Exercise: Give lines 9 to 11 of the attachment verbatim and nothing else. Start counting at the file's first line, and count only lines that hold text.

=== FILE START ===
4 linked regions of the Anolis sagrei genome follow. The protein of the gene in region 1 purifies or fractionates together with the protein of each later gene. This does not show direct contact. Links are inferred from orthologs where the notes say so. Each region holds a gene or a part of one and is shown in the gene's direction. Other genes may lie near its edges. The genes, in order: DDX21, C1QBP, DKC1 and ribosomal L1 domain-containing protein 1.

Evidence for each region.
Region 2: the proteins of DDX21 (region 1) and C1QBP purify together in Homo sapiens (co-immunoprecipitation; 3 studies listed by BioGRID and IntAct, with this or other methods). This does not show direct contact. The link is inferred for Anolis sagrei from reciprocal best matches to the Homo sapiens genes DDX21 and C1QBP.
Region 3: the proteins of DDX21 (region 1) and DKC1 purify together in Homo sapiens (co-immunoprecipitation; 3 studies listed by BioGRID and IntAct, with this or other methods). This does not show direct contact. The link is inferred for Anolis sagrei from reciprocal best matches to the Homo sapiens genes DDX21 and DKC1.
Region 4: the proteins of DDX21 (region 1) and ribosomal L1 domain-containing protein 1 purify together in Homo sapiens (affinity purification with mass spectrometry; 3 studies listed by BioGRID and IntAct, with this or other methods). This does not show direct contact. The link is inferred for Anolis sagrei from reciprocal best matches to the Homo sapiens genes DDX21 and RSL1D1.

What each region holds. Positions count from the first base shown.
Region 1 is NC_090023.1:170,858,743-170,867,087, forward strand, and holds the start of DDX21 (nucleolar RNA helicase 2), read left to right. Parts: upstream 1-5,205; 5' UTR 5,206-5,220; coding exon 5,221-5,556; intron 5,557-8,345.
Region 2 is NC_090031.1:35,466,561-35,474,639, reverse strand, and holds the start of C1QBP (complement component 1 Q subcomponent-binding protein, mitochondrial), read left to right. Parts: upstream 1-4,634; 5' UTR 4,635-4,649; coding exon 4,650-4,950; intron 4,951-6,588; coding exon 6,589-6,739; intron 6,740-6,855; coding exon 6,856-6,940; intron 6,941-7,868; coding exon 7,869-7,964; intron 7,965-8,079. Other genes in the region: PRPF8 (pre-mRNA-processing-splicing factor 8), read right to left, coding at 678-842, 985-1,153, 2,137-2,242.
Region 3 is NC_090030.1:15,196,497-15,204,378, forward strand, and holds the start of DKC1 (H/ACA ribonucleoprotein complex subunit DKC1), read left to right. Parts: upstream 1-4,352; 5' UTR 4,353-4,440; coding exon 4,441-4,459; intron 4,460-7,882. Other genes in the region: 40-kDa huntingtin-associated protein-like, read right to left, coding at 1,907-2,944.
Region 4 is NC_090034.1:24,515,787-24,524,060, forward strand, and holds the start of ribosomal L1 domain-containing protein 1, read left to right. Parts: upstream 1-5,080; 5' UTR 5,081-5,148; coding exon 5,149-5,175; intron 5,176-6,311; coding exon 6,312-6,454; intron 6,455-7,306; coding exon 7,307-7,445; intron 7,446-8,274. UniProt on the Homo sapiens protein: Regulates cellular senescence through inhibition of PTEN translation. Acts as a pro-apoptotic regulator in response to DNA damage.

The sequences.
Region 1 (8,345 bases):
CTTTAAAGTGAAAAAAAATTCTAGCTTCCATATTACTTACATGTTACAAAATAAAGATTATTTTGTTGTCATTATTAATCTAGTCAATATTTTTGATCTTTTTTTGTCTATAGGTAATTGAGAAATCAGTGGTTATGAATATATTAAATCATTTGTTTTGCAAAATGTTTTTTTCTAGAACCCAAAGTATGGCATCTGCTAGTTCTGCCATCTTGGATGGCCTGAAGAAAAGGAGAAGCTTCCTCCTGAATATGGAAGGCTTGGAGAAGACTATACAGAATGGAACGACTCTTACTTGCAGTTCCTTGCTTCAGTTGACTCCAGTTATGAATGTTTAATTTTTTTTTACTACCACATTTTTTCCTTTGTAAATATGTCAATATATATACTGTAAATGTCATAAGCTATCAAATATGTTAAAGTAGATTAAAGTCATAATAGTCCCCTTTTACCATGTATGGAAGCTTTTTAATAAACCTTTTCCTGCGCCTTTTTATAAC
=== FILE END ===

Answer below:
Region 3 is NC_090030.1:15,196,497-15,204,378, forward strand, and holds the start of DKC1 (H/ACA ribonucleoprotein complex subunit DKC1), read left to right. Parts: upstream 1-4,352; 5' UTR 4,353-4,440; coding exon 4,441-4,459; intron 4,460-7,882. Other genes in the region: 40-kDa huntingtin-associated protein-like, read right to left, coding at 1,907-2,944.
Region 4 is NC_090034.1:24,515,787-24,524,060, forward strand, and holds the start of ribosomal L1 domain-containing protein 1, read left to right. Parts: upstream 1-5,080; 5' UTR 5,081-5,148; coding exon 5,149-5,175; intron 5,176-6,311; coding exon 6,312-6,454; intron 6,455-7,306; coding exon 7,307-7,445; intron 7,446-8,274. UniProt on the Homo sapiens protein: Regulates cellular senescence through inhibition of PTEN translation. Acts as a pro-apoptotic regulator in response to DNA damage.

The sequences.